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Indians honored to be a part of history

Indians proud to be a part of history

NEW YORK -- The Indians were the "and one" on the invitation to the new Yankee Stadium, and they were more than happy to oblige.

Ever since that September day when the 2009 schedules were released, members of Cleveland's organization were looking forward to what transpired Thursday. The Yankees officially christened their $1.5 billion home, with the Tribe serving as the maiden guests.

"I think everybody was looking forward to it," manager Eric Wedge said. "I've never been a huge Opening Day guy. I think it's more for the fans and baseball enthusiasts. But this is different here. With the old Yankee Stadium and what it's meant to the game of baseball, to be here at the first game ever at the new ballpark, I'd be lying if I said it's not special."

The subplot that came with this game -- CC Sabathia getting the start against his former club, and fellow Cy Young Award winner Cliff Lee opposing him -- made it all the more special. But from the Indians' side of things, a couple of unexpected subplots emerged in the morning, when the lineup was posted.

Utility infielder Tony Graffanino, for instance, was given a start, spelling Asdrubal Cabrera at second base. Graffanino was in there because he's one of only two members of the Tribe (third baseman Mark DeRosa being the other) with some semblance of a history against Sabathia, and it was an important start for the guy who grew up on Long Island rooting for the Yanks.

"I'm excited to be a part of this," Graffanino said. "It's pretty cool. I never went to the old stadium as a kid, but I got to play there a bunch of times, and I loved it. To be playing today is exciting."

Rookie Trevor Crowe also cracked the lineup, getting the start in left field. Crowe was a last-minute addition to the Tribe roster when veteran David Dellucci strained his calf in Spring Training, and he had this date circled.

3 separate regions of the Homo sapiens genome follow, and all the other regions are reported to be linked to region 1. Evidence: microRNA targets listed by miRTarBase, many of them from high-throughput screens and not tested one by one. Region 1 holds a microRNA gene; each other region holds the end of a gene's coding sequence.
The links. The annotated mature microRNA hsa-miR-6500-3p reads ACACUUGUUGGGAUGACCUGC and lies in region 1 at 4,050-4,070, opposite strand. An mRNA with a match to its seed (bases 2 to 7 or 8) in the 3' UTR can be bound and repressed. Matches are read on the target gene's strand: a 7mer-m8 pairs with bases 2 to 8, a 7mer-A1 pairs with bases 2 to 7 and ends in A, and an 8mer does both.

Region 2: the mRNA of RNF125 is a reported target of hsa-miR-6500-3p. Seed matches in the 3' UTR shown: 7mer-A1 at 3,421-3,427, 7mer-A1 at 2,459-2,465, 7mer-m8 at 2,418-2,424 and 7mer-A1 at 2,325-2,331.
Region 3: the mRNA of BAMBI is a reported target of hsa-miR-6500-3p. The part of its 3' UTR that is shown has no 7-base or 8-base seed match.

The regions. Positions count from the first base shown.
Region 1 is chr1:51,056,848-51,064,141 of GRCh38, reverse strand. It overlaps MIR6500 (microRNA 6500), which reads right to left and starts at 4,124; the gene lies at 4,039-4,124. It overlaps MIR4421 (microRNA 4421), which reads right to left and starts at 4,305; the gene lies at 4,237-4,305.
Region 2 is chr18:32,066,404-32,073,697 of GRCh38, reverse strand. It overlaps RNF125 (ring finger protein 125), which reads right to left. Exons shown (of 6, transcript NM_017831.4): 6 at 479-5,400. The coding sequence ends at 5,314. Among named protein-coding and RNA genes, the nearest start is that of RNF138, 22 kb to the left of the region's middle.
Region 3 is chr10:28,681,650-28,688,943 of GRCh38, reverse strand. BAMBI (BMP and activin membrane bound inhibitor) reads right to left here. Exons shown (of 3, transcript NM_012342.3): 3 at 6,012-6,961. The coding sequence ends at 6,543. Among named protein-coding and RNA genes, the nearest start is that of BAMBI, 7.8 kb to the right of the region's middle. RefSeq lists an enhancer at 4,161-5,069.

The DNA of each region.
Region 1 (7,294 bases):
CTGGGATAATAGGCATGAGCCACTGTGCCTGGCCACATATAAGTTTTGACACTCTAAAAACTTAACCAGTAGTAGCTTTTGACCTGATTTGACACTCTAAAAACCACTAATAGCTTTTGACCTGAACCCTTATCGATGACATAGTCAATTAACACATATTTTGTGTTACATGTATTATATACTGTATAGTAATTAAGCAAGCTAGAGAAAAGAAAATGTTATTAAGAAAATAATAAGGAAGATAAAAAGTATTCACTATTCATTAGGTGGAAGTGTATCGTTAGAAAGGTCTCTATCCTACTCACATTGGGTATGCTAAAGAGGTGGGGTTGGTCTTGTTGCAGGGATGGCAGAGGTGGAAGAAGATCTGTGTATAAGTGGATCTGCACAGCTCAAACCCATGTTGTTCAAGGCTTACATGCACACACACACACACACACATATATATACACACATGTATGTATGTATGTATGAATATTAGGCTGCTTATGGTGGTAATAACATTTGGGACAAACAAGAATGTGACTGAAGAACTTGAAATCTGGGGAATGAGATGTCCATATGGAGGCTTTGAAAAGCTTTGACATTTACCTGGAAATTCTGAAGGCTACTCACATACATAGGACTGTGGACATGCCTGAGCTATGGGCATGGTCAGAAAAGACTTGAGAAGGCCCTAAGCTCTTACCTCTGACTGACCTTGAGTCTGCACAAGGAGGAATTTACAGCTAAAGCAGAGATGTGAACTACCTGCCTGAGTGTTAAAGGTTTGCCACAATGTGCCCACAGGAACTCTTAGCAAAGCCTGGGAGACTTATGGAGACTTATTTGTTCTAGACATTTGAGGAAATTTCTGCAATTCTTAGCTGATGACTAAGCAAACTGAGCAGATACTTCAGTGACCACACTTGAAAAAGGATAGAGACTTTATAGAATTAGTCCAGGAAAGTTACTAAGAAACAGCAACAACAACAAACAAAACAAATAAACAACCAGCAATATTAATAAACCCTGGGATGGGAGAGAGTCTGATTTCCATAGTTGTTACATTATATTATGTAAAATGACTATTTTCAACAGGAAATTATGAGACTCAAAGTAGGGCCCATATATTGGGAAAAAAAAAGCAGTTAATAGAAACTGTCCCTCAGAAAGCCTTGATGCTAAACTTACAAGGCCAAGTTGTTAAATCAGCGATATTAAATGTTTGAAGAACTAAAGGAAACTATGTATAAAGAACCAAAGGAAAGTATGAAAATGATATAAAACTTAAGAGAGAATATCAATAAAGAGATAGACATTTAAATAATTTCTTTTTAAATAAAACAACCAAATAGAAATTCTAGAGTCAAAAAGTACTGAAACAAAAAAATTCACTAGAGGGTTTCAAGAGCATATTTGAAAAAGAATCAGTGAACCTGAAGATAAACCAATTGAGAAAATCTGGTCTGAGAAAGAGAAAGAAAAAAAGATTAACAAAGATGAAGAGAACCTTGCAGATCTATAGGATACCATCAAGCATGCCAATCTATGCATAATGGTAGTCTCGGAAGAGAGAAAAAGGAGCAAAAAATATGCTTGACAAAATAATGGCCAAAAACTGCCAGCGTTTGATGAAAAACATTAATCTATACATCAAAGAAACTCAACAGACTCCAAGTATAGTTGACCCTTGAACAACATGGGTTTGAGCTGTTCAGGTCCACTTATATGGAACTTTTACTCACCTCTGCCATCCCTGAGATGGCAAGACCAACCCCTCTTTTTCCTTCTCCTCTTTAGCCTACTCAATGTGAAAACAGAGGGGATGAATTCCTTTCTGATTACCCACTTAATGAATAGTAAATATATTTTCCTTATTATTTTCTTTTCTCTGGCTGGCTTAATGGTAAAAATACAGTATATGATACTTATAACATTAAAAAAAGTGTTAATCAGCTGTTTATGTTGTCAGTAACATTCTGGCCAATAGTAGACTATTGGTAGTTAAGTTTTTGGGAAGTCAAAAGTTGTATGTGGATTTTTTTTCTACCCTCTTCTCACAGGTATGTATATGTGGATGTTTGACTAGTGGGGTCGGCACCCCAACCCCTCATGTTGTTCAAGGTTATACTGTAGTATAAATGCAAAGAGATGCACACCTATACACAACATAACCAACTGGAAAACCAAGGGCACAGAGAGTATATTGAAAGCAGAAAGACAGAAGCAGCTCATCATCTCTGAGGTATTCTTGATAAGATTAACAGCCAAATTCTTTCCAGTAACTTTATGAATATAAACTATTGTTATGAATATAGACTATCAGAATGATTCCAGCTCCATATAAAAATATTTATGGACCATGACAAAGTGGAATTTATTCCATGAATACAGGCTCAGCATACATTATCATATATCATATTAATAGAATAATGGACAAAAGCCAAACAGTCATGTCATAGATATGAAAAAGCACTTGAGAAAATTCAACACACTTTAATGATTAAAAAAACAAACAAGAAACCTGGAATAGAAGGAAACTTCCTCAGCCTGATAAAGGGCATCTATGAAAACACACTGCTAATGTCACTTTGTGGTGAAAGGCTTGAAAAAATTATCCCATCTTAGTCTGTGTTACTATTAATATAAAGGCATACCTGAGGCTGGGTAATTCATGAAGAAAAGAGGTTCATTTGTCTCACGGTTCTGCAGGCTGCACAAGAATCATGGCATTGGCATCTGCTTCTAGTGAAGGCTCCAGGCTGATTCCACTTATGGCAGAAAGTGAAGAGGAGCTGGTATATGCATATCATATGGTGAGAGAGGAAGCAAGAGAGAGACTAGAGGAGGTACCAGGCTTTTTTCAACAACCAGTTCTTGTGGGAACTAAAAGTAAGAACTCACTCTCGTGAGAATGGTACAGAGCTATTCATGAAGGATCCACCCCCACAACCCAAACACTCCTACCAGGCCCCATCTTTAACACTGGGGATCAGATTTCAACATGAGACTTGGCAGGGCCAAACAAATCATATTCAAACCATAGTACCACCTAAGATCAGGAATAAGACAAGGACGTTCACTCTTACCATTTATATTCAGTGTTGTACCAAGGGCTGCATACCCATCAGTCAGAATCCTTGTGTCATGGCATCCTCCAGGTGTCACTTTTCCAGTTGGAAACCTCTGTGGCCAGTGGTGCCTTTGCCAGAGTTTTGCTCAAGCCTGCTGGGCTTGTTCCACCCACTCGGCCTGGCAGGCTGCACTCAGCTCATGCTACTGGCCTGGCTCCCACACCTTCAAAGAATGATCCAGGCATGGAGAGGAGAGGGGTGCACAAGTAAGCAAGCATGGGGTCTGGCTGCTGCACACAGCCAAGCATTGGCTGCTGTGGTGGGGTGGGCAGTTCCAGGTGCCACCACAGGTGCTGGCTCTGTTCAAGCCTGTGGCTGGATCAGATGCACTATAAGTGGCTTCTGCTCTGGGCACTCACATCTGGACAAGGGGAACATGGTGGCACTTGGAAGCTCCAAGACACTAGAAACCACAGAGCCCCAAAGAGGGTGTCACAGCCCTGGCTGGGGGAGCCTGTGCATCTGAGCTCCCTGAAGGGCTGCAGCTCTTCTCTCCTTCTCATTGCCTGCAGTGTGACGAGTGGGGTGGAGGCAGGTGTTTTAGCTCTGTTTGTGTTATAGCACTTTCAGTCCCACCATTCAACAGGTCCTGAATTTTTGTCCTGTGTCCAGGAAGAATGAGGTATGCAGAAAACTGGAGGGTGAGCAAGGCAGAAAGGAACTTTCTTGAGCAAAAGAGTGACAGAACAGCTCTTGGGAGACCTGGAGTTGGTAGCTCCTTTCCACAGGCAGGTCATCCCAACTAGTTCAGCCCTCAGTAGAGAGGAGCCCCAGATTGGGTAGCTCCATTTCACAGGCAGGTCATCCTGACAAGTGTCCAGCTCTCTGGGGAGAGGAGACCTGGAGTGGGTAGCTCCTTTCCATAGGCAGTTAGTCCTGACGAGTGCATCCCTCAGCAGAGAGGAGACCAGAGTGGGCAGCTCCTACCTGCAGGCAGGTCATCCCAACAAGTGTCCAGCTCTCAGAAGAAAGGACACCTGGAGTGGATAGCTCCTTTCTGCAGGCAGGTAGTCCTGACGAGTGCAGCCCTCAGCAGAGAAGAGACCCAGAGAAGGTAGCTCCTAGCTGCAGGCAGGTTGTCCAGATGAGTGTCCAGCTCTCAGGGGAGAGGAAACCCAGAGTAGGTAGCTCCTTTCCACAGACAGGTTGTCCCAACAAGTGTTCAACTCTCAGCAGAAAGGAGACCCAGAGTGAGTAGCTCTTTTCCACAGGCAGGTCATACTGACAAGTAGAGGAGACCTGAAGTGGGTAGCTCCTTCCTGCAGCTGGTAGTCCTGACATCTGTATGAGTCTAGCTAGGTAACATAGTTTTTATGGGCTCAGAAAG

"A big reason I wanted to break camp with this team was to be here for this," Crowe said. "To get the start is an added bonus. I think everyone in here recognizes the significance of this game."

The game was one thing, but the Indians also got to experience the behind-the-scenes perks that come with the new facility.

For one thing, the plush leather couches in the visiting clubhouse have now officially been broken in. Just a couple hours before the first pitch, Lee was napping on the couch. Now, one would think, given the ballpark's price tag, that the players would all have their own king-sized bed for such naps, but, really, that was about the only amenity overlooked -- even for the visiting club.

"This is top of the line," outfielder Ben Francisco said. "This is just like being on the home side. It's got everything you need."

Wedge agreed.

"It's about the biggest visiting clubhouse you'll ever see," Wedge said with a laugh. "And that's nice, in this day and age. There's so much you do pregame, with the meetings and the advance reports, and you're utilizing every bit of it. That's definitely helpful."

And when it came to helping the Yankees break in their new ballpark, the Tribe was proud to be here.

Anthony Castrovince is a reporter for MLB.com. This story was not subject to the approval of Major League Baseball or its clubs.

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